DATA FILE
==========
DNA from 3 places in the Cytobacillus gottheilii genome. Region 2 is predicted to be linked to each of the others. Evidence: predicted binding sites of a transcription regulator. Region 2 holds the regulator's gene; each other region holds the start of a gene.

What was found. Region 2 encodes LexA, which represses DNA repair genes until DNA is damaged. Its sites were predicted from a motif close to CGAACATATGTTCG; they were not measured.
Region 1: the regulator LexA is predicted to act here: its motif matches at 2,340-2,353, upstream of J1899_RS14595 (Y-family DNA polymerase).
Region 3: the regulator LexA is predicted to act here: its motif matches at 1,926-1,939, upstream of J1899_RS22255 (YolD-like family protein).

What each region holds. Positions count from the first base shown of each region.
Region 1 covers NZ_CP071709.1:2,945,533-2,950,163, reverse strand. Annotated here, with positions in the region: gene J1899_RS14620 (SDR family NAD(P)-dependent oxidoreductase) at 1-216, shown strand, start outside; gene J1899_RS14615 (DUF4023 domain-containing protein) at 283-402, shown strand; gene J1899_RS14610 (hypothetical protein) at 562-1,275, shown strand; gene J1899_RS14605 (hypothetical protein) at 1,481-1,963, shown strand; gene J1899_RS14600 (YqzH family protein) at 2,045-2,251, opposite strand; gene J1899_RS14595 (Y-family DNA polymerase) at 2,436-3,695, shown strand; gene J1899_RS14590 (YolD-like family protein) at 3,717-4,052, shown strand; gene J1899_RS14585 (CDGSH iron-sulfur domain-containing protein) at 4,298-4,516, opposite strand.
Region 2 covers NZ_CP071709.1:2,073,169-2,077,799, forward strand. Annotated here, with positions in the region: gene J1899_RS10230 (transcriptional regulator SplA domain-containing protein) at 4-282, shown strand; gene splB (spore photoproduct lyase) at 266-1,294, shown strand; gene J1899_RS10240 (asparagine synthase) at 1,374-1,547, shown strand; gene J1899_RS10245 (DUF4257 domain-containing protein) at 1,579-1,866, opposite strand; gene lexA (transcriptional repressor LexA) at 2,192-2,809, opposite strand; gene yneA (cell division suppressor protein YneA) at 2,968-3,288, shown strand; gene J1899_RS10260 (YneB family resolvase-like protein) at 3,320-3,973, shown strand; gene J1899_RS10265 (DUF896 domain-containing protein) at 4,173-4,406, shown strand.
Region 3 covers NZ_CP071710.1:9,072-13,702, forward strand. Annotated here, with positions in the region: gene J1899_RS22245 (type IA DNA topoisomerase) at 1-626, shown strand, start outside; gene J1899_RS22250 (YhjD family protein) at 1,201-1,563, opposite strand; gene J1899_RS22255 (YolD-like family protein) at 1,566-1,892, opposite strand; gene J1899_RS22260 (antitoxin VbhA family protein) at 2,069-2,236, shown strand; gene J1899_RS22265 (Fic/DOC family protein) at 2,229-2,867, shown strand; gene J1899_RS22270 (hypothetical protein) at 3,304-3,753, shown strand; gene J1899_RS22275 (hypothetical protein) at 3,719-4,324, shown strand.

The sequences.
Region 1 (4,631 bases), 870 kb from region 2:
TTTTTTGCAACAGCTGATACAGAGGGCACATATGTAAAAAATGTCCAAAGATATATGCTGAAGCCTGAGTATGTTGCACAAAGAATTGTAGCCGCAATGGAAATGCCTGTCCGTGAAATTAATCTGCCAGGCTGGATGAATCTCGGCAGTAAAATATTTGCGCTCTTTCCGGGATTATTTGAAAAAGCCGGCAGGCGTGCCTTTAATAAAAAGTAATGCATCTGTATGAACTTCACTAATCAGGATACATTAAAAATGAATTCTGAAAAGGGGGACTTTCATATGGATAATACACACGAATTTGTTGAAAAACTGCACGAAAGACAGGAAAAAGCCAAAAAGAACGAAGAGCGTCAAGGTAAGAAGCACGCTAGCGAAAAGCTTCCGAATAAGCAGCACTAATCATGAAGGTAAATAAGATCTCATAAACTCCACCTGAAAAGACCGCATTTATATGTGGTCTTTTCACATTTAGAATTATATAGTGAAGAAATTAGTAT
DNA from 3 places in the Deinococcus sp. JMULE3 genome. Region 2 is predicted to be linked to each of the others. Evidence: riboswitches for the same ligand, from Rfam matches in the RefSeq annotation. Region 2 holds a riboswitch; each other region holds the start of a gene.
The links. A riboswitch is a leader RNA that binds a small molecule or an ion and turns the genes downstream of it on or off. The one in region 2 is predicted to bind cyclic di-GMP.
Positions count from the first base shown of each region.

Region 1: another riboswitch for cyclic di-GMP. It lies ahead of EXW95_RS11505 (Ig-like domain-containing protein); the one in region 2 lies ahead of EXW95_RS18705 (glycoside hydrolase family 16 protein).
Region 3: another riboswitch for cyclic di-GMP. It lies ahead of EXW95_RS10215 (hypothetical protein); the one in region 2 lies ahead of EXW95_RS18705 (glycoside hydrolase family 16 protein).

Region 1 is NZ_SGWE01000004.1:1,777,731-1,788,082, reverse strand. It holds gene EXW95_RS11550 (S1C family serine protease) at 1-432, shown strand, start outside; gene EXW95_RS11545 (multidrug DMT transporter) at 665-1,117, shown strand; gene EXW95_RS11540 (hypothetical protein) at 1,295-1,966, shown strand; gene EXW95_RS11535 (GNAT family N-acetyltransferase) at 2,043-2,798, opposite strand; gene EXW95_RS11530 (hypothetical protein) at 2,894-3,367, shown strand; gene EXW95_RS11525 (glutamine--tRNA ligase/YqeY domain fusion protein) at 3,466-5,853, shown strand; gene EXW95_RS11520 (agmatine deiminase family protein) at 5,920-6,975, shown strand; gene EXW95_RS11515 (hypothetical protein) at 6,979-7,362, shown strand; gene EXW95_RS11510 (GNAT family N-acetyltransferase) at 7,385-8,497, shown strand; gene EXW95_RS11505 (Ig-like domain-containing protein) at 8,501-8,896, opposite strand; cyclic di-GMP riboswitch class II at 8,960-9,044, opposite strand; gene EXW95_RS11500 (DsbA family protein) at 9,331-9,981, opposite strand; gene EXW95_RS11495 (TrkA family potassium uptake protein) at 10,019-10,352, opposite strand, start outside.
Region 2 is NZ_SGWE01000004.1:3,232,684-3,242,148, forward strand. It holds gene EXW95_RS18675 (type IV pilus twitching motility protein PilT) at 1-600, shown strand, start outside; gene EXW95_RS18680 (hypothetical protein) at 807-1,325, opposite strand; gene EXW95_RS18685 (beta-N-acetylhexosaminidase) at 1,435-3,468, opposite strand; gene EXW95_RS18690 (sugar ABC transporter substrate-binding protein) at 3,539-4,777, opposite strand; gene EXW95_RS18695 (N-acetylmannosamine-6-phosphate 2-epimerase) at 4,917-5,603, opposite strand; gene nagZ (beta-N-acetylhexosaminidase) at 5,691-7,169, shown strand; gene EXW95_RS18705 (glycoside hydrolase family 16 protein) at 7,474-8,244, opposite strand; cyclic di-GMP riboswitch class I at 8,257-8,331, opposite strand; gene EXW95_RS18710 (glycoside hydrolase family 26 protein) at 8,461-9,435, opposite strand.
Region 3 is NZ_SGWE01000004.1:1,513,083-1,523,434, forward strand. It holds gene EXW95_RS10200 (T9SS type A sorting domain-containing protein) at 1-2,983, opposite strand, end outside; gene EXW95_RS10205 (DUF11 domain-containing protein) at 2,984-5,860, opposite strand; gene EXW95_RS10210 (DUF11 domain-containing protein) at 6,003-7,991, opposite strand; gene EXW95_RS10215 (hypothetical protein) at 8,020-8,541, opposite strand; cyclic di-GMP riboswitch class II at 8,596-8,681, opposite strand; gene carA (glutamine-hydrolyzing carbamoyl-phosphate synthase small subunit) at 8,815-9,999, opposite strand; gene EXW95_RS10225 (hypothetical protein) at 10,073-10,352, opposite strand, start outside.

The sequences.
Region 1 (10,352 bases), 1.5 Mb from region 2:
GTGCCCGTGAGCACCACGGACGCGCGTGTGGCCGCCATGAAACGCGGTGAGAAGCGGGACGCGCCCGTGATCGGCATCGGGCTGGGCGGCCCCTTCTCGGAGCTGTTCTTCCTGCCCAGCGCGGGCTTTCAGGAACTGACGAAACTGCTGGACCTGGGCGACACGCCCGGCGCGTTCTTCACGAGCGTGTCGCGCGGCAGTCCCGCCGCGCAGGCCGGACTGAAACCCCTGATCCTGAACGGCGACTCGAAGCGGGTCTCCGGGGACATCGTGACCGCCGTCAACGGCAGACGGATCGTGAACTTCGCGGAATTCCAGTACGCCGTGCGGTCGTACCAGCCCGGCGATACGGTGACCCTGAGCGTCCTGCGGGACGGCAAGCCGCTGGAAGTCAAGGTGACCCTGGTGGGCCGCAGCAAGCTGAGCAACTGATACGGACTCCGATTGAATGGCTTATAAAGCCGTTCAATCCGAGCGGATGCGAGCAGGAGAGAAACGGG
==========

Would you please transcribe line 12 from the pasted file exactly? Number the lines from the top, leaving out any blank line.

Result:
DNA from 3 places in the Deinococcus sp. JMULE3 genome. Region 2 is predicted to be linked to each of the others. Evidence: riboswitches for the same ligand, from Rfam matches in the RefSeq annotation. Region 2 holds a riboswitch; each other region holds the start of a gene.